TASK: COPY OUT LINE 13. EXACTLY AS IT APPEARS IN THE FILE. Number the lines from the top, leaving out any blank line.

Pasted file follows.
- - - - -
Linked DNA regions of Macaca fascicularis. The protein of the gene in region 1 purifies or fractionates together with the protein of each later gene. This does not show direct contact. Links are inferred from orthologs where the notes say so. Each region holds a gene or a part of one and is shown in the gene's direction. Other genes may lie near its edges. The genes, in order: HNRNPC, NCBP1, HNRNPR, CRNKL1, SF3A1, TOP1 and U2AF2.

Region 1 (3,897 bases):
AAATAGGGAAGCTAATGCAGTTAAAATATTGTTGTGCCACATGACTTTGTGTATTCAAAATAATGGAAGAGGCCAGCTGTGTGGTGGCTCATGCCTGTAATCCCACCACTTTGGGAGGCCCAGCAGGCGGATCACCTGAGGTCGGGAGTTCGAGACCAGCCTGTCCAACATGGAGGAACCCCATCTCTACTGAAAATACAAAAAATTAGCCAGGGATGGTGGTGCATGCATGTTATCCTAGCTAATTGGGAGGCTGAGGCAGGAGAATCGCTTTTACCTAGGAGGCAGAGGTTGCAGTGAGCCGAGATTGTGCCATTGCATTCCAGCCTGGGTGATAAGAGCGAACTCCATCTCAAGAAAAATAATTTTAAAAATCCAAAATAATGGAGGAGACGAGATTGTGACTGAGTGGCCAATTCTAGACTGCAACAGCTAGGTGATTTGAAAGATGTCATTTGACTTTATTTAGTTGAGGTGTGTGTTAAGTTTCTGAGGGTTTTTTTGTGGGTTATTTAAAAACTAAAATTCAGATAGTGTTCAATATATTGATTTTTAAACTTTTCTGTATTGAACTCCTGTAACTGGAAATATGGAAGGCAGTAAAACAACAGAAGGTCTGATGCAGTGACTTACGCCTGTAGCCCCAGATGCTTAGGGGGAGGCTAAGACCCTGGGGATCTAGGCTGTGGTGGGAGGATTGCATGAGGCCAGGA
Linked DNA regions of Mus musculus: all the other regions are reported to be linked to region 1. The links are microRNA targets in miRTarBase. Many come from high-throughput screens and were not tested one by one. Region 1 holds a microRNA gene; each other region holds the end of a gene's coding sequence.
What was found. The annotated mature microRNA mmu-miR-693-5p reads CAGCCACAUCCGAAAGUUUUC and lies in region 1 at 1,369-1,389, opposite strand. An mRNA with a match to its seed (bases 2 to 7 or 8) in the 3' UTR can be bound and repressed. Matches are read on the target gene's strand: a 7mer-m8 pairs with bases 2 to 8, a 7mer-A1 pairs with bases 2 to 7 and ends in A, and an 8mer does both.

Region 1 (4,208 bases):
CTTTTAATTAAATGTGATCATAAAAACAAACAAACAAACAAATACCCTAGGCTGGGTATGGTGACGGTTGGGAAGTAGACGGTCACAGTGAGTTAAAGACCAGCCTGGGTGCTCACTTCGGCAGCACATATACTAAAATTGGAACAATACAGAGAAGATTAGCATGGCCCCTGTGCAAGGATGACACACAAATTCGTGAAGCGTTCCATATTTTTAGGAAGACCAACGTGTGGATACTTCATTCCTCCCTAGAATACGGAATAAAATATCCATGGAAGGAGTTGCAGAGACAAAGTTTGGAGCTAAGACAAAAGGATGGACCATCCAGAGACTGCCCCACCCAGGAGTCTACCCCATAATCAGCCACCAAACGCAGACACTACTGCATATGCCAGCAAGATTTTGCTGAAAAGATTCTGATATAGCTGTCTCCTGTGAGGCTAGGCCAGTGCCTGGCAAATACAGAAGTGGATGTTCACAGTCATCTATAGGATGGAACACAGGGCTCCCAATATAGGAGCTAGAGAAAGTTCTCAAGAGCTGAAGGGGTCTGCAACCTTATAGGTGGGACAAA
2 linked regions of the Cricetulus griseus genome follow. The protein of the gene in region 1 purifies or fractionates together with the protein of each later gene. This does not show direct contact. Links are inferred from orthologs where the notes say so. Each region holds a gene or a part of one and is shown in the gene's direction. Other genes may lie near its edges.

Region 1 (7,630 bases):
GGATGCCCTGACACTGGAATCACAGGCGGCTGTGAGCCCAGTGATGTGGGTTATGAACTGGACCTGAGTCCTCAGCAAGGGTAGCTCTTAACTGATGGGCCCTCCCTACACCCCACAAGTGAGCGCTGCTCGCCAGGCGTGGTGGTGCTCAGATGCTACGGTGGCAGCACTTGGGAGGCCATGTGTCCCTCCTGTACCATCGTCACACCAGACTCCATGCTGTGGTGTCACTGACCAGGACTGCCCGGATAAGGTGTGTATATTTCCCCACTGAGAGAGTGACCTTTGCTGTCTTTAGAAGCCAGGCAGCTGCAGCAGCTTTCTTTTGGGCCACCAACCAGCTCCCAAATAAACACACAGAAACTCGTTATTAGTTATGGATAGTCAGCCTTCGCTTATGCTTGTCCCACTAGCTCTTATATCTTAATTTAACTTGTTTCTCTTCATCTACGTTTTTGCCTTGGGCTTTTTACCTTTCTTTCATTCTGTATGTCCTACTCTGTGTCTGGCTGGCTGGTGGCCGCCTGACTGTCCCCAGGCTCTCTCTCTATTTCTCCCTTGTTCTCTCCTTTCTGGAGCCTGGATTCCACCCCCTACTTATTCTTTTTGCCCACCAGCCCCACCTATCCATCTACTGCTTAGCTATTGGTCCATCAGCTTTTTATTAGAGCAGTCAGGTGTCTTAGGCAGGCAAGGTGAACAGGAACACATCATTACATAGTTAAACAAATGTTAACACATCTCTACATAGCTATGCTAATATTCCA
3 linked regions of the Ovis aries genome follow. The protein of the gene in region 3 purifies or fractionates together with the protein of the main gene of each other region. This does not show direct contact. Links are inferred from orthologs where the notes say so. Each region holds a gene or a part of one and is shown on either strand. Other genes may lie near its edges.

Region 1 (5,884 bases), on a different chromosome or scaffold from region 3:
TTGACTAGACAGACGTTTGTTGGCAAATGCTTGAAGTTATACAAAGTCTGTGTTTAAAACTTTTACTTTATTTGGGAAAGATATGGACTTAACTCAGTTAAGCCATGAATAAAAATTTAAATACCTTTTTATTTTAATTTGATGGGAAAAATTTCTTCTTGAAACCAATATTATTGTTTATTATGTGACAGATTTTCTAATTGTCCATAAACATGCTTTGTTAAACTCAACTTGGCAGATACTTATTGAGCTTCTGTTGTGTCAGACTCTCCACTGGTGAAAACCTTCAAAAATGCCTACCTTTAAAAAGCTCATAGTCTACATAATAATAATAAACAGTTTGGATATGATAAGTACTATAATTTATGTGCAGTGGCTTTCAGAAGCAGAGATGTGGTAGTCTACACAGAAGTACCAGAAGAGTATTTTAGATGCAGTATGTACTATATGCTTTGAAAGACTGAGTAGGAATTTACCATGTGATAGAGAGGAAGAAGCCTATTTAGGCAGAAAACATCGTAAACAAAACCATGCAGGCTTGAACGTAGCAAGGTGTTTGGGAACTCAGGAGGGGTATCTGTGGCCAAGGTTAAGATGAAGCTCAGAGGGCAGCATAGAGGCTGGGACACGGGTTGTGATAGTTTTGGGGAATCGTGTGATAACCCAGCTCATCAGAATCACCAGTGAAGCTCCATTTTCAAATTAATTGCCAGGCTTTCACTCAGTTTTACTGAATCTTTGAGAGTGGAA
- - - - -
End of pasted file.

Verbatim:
TTGACTAGACAGACGTTTGTTGGCAAATGCTTGAAGTTATACAAAGTCTGTGTTTAAAACTTTTACTTTATTTGGGAAAGATATGGACTTAACTCAGTTAAGCCATGAATAAAAATTTAAATACCTTTTTATTTTAATTTGATGGGAAAAATTTCTTCTTGAAACCAATATTATTGTTTATTATGTGACAGATTTTCTAATTGTCCATAAACATGCTTTGTTAAACTCAACTTGGCAGATACTTATTGAGCTTCTGTTGTGTCAGACTCTCCACTGGTGAAAACCTTCAAAAATGCCTACCTTTAAAAAGCTCATAGTCTACATAATAATAATAAACAGTTTGGATATGATAAGTACTATAATTTATGTGCAGTGGCTTTCAGAAGCAGAGATGTGGTAGTCTACACAGAAGTACCAGAAGAGTATTTTAGATGCAGTATGTACTATATGCTTTGAAAGACTGAGTAGGAATTTACCATGTGATAGAGAGGAAGAAGCCTATTTAGGCAGAAAACATCGTAAACAAAACCATGCAGGCTTGAACGTAGCAAGGTGTTTGGGAACTCAGGAGGGGTATCTGTGGCCAAGGTTAAGATGAAGCTCAGAGGGCAGCATAGAGGCTGGGACACGGGTTGTGATAGTTTTGGGGAATCGTGTGATAACCCAGCTCATCAGAATCACCAGTGAAGCTCCATTTTCAAATTAATTGCCAGGCTTTCACTCAGTTTTACTGAATCTTTGAGAGTGGAA